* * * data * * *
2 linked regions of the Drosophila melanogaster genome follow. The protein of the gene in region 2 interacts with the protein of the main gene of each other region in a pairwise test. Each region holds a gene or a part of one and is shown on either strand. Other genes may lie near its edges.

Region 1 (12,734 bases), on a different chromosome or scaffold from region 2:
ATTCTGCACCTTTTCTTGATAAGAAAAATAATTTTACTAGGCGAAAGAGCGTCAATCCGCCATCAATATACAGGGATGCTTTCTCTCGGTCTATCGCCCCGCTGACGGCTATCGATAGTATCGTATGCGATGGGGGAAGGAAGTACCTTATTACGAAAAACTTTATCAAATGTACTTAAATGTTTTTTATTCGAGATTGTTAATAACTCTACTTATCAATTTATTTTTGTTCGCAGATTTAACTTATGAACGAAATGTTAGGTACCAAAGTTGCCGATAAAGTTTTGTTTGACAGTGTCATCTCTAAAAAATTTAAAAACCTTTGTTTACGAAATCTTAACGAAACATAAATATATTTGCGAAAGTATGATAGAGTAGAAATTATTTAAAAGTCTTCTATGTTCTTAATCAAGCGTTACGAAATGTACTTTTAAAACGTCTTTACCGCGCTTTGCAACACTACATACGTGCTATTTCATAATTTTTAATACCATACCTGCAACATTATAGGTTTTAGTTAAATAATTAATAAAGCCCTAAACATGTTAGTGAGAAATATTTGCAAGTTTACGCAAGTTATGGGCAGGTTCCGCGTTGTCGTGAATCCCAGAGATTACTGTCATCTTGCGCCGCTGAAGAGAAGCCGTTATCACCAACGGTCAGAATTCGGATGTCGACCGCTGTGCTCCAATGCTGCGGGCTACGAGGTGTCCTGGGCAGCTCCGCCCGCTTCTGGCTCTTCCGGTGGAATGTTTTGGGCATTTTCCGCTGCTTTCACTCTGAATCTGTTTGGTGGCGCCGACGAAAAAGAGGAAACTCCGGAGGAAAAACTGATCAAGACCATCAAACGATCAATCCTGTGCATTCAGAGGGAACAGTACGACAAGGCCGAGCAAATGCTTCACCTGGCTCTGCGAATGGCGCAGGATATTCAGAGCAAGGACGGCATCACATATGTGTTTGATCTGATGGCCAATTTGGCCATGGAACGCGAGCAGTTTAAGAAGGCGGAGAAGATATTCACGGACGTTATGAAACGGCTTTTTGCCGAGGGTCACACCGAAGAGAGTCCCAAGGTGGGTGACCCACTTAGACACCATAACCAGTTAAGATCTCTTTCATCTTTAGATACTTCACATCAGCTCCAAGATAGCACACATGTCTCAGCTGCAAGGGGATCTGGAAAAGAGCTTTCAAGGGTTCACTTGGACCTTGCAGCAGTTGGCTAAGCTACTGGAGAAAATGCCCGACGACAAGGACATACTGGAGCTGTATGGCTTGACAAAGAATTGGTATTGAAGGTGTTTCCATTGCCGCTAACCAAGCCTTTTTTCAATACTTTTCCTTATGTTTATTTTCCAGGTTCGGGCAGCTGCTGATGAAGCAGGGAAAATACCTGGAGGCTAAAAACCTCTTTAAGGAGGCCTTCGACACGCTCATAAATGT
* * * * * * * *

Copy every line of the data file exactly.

2 linked regions of the Drosophila melanogaster genome follow. The protein of the gene in region 2 interacts with the protein of the main gene of each other region in a pairwise test. Each region holds a gene or a part of one and is shown on either strand. Other genes may lie near its edges.

Region 1 (12,734 bases), on a different chromosome or scaffold from region 2:
ATTCTGCACCTTTTCTTGATAAGAAAAATAATTTTACTAGGCGAAAGAGCGTCAATCCGCCATCAATATACAGGGATGCTTTCTCTCGGTCTATCGCCCCGCTGACGGCTATCGATAGTATCGTATGCGATGGGGGAAGGAAGTACCTTATTACGAAAAACTTTATCAAATGTACTTAAATGTTTTTTATTCGAGATTGTTAATAACTCTACTTATCAATTTATTTTTGTTCGCAGATTTAACTTATGAACGAAATGTTAGGTACCAAAGTTGCCGATAAAGTTTTGTTTGACAGTGTCATCTCTAAAAAATTTAAAAACCTTTGTTTACGAAATCTTAACGAAACATAAATATATTTGCGAAAGTATGATAGAGTAGAAATTATTTAAAAGTCTTCTATGTTCTTAATCAAGCGTTACGAAATGTACTTTTAAAACGTCTTTACCGCGCTTTGCAACACTACATACGTGCTATTTCATAATTTTTAATACCATACCTGCAACATTATAGGTTTTAGTTAAATAATTAATAAAGCCCTAAACATGTTAGTGAGAAATATTTGCAAGTTTACGCAAGTTATGGGCAGGTTCCGCGTTGTCGTGAATCCCAGAGATTACTGTCATCTTGCGCCGCTGAAGAGAAGCCGTTATCACCAACGGTCAGAATTCGGATGTCGACCGCTGTGCTCCAATGCTGCGGGCTACGAGGTGTCCTGGGCAGCTCCGCCCGCTTCTGGCTCTTCCGGTGGAATGTTTTGGGCATTTTCCGCTGCTTTCACTCTGAATCTGTTTGGTGGCGCCGACGAAAAAGAGGAAACTCCGGAGGAAAAACTGATCAAGACCATCAAACGATCAATCCTGTGCATTCAGAGGGAACAGTACGACAAGGCCGAGCAAATGCTTCACCTGGCTCTGCGAATGGCGCAGGATATTCAGAGCAAGGACGGCATCACATATGTGTTTGATCTGATGGCCAATTTGGCCATGGAACGCGAGCAGTTTAAGAAGGCGGAGAAGATATTCACGGACGTTATGAAACGGCTTTTTGCCGAGGGTCACACCGAAGAGAGTCCCAAGGTGGGTGACCCACTTAGACACCATAACCAGTTAAGATCTCTTTCATCTTTAGATACTTCACATCAGCTCCAAGATAGCACACATGTCTCAGCTGCAAGGGGATCTGGAAAAGAGCTTTCAAGGGTTCACTTGGACCTTGCAGCAGTTGGCTAAGCTACTGGAGAAAATGCCCGACGACAAGGACATACTGGAGCTGTATGGCTTGACAAAGAATTGGTATTGAAGGTGTTTCCATTGCCGCTAACCAAGCCTTTTTTCAATACTTTTCCTTATGTTTATTTTCCAGGTTCGGGCAGCTGCTGATGAAGCAGGGAAAATACCTGGAGGCTAAAAACCTCTTTAAGGAGGCCTTCGACACGCTCATAAATGT